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Complex nanostructured materials for thermoelectric energy harvesting

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Supervisors: Neophytos Neophytou, Julie Staunton

Two thirds of all energy we use is lost into heat during conversion processes, a loss which puts enormous pressure on the planet and energy sustainability. Thermoelectric materials convert waste heat into electricity and can provide a solution towards this problem. This project studies the electronic and thermal properties of complex electronic structure materials subject to a large degree of nanostructuring, which is believed to be the most promising way to achieve extremely high conversion efficiencies. Density function theory methods, as well as semiclassical and quantum transport methods are merged to explore the design space of new generation thermoelectric materials.

The need for energy sustainability and the environmental consequences of the use of fossil fuels make the development of technologies for clean energy generation imperative. Thermoelectric (TE) materials convert waste heat into electricity. As 60% of all energy we use is lost into heat during conversion processes, TE materials could play a major role in energy savings. However, they have not found use in widespread applications yet, because of low efficiencies and high material prices.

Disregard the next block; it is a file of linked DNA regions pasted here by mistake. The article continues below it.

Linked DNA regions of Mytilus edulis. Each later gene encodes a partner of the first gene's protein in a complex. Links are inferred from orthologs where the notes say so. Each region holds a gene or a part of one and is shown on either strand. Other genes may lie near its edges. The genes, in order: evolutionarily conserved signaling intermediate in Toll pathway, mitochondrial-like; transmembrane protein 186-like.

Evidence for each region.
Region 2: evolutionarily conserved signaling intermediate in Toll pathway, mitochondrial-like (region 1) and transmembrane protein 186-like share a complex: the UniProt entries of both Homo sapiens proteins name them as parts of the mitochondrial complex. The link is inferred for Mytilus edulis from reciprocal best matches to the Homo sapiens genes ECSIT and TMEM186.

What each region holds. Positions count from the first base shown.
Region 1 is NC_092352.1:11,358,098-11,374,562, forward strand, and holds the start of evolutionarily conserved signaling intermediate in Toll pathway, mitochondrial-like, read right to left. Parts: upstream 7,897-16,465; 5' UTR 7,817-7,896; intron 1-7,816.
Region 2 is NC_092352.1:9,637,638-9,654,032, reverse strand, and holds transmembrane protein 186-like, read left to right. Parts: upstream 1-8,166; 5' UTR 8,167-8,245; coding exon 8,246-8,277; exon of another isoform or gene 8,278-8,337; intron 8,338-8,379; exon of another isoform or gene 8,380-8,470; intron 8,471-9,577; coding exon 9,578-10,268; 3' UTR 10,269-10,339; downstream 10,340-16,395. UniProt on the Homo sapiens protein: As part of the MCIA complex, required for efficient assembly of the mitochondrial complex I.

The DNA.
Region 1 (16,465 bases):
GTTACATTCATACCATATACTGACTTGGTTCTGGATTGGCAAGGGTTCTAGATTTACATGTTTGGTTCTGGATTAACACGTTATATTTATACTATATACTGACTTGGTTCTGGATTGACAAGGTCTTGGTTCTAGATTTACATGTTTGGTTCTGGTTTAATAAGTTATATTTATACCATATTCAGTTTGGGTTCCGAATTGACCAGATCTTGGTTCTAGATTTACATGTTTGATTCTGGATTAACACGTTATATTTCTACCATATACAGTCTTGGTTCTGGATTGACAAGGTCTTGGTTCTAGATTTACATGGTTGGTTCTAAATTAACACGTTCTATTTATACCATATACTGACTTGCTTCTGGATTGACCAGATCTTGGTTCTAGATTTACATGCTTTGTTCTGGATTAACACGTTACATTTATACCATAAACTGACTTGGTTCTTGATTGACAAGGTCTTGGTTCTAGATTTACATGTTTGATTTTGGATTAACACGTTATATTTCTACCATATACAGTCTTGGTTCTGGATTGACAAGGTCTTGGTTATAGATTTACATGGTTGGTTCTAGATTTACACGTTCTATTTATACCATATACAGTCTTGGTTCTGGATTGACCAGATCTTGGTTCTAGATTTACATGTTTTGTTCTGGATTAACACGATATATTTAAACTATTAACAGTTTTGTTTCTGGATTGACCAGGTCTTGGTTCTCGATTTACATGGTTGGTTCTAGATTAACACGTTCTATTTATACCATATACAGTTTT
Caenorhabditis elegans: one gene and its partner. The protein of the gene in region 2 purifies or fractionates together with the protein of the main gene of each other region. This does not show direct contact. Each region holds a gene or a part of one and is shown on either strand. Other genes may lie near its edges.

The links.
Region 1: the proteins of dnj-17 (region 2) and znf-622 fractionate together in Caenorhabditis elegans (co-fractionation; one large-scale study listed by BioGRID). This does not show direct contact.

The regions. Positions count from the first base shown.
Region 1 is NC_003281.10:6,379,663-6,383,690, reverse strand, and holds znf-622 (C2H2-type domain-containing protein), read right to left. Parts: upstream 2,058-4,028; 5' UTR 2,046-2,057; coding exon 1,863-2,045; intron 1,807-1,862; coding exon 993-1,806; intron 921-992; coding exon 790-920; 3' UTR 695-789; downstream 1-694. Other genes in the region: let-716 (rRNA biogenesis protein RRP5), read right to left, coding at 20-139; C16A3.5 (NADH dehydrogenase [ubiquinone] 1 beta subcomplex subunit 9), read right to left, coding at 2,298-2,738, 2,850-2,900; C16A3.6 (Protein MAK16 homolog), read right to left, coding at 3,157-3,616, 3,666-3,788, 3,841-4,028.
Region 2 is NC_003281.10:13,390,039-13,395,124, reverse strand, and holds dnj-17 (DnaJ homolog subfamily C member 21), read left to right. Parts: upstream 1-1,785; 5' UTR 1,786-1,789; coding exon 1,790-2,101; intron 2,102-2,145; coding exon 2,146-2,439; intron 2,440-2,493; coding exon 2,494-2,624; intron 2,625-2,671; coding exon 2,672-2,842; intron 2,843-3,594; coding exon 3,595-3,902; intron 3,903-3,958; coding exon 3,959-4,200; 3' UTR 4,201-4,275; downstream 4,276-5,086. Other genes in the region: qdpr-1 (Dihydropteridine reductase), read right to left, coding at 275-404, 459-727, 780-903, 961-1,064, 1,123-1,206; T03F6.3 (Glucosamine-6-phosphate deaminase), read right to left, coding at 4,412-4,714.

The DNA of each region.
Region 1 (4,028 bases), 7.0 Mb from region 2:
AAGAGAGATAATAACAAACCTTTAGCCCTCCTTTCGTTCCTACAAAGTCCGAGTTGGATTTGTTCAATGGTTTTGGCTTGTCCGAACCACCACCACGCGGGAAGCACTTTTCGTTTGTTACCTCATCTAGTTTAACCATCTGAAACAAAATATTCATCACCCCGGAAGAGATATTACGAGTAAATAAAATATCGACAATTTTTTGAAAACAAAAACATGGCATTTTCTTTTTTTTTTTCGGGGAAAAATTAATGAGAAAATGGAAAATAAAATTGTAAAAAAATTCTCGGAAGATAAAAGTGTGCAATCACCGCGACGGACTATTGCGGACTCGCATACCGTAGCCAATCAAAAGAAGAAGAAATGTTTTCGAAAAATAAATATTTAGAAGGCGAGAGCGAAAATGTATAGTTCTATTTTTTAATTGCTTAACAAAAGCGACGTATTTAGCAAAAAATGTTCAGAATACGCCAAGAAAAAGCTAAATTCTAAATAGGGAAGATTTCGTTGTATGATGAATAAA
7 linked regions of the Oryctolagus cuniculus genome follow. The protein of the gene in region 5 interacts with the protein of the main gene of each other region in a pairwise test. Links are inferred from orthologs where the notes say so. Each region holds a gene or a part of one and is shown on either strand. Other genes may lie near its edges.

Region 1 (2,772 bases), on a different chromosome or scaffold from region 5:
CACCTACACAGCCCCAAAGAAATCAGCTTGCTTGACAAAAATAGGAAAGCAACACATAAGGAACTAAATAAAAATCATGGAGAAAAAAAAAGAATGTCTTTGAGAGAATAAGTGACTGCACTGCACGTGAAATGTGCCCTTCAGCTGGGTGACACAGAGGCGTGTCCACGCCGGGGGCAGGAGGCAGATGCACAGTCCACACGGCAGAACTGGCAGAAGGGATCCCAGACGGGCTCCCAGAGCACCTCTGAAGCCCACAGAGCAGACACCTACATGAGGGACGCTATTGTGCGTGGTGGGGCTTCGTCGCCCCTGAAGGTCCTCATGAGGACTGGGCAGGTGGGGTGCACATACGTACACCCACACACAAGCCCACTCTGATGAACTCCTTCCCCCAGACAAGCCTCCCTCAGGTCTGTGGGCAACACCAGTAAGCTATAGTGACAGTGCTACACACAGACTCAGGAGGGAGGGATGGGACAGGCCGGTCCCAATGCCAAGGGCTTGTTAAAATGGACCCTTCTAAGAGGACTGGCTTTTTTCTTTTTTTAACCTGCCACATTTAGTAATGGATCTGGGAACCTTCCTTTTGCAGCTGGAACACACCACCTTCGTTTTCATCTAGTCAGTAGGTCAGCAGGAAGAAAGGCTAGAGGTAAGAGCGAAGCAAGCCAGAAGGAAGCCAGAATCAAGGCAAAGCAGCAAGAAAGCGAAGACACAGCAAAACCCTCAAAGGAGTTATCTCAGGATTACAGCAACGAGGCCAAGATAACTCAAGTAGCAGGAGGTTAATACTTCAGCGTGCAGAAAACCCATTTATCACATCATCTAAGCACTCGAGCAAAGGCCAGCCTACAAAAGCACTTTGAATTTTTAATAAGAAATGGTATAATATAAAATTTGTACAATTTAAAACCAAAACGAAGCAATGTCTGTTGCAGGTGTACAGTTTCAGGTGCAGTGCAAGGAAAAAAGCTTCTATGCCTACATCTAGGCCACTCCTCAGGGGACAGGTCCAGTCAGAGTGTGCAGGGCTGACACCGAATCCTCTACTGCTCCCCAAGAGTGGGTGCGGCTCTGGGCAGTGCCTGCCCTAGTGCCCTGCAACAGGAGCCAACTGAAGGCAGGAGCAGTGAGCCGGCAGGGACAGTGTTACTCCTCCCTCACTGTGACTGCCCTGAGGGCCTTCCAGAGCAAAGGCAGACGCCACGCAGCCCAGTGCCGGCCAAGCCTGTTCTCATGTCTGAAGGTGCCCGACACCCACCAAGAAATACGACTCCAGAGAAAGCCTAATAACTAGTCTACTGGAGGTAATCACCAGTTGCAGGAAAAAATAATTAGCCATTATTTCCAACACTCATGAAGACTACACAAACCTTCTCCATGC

Over the last several years, however, highly heterogeneous nanostructured materials have indicated very high performance improvements, based on inexpensive raw materials as well. In these novel material designs, disorder is introduced hierarchically at the atomic scale, the nanoscale (<10nm) and the macroscale. A large variety of materials, such as half-Heuslers, Si, BiTe, PbTe, SnSe and their alloys, polymer compounds, etc., are now under intense experimental investigations.

This project investigates, through theory and large scale simulation, the electronic and thermoelectric performance of hierarchically disordered nanostructured materials and alloys, and optimizes their TE conversion efficiency. A variety of electronic and thermal transport methods (semiclassical and quantum mechanical), as well as a variety of electronic structure methods (DFT, tight-biding, effective mass models) are utilized appropriately in a multi-physics, multi-scale methodology. The aim of the project is to identify the materials and the nanostructured material designs that optimize thermoelectric conversion efficiency. The targeted applications of this technology vary from large scale power generation (heat from industrial process, car exhausts, etc.) to micro-scavenging, i.e. to realize self-powered sensor devices that enable the Internet of Things.